Here’s just an excerpt from his recent speech entitled: “Standing on the Sidelines is Not an Option for the Freedom Movement”

Recently, I had dinner with a friend and we were talking about some of the issues in the freedom movement, including the resistance to those who are interested in our message. He explained that he found it odd that those who are the most likely to quote Ludwig von Mises and F.A. Hayek are the same people who face so much animosity from some people in our movement. I completely agreed with his assessment.

In his book, Capitalism and Freedom, Milton Friedman explained why economic liberty serves as the basis for a free society. From where I stand, it makes no sense for any of us to be fighting amongst ourselves when the very basis of liberty is under attack. We should have discussions along the way about ancillary issues, but we have to understand that person who disagrees with us on 10% or 20% of issues is not our enemy.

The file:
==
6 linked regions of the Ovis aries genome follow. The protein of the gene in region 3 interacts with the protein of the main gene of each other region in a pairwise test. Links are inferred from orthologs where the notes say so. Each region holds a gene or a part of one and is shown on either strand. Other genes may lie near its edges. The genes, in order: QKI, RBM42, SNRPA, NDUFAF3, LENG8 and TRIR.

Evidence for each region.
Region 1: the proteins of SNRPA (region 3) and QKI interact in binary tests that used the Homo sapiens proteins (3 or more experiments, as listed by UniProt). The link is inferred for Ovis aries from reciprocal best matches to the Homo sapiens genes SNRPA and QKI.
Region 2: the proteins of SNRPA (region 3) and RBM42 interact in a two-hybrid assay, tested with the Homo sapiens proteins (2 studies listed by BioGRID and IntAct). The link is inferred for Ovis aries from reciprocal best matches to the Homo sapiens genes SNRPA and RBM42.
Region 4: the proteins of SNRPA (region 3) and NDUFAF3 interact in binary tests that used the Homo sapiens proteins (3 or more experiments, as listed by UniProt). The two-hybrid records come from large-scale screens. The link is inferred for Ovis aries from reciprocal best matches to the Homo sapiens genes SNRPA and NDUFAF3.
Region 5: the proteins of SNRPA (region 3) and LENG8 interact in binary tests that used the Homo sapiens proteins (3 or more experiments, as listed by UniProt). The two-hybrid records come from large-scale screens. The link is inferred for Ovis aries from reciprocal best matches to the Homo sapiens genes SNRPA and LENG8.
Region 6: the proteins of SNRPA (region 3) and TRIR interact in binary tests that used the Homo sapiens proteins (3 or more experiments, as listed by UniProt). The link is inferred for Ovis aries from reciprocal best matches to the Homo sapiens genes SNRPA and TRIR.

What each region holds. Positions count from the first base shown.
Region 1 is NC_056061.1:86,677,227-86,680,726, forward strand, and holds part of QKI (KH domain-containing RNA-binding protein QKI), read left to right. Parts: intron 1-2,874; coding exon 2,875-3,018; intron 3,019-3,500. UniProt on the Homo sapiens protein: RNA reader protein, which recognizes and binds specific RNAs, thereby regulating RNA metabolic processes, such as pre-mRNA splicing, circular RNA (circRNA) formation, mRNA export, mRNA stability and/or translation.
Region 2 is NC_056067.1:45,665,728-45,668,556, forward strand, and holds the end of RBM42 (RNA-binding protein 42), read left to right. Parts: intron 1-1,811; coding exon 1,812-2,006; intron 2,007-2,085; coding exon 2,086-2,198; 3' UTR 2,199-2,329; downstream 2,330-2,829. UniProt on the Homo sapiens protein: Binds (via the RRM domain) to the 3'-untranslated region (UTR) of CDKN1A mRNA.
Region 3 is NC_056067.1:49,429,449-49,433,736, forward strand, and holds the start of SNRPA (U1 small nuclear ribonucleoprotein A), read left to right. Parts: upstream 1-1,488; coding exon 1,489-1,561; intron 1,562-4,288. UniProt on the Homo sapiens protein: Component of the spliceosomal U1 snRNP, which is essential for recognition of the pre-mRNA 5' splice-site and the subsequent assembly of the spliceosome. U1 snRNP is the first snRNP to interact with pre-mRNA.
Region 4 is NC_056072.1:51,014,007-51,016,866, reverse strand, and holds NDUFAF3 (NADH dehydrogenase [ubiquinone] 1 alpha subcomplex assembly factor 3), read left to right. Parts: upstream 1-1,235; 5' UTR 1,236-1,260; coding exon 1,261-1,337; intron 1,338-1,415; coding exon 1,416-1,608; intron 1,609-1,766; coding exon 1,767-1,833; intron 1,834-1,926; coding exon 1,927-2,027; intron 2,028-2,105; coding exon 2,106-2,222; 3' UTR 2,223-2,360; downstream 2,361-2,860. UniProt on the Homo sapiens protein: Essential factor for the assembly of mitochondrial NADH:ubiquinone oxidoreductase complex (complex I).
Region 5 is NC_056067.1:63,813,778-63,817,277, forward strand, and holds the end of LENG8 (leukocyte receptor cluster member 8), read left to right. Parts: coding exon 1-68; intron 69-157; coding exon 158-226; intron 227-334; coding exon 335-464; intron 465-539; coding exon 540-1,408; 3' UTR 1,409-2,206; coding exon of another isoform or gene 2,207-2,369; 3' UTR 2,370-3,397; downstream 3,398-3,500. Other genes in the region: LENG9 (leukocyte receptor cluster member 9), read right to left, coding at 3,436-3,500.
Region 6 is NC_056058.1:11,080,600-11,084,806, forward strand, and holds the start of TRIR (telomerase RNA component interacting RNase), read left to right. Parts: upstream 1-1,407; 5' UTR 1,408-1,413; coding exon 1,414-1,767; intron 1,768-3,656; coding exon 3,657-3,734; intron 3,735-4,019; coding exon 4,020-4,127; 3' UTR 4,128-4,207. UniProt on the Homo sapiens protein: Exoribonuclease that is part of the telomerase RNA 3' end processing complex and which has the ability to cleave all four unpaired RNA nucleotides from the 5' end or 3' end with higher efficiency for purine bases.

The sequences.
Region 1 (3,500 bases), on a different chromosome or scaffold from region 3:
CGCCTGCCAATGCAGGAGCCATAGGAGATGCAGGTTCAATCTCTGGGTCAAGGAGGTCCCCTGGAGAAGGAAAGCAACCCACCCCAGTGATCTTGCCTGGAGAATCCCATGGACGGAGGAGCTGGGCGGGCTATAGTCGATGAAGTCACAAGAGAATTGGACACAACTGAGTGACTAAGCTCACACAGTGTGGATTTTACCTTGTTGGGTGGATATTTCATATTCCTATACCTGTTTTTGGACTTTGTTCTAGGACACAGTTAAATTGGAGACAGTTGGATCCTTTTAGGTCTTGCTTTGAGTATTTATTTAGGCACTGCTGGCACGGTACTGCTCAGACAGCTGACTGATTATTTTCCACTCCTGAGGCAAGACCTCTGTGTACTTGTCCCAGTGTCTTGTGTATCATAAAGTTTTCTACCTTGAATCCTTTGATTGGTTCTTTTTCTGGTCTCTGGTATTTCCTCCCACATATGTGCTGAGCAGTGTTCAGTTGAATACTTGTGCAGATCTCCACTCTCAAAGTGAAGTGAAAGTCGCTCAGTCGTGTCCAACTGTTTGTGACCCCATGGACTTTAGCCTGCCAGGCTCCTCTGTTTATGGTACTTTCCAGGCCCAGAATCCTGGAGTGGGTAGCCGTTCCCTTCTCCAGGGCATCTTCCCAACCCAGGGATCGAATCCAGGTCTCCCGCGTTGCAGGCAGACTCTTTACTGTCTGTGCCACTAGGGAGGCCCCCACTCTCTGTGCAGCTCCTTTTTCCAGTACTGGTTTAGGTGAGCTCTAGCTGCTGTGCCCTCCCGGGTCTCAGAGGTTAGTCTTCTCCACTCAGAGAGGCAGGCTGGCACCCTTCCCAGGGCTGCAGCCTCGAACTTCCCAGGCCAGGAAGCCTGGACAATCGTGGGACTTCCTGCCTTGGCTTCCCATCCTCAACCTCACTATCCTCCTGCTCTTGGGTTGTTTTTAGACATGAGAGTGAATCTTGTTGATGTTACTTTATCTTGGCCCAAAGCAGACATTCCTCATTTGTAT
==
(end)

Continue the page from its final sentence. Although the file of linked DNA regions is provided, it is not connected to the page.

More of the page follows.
Very well said, Jason.

Quote of the Day: Modern Day Witch Hunts Edition

If you haven’t been over to The Agitator recently to read what Radley Balko’s guest bloggers have been writing in his absence over the last several weeks, you are missing some grade A quality posts. This post from William Anderson “Costs and Benefits of Modern ‘Sex Crime’ Witch Hunts” is the creme de la creme.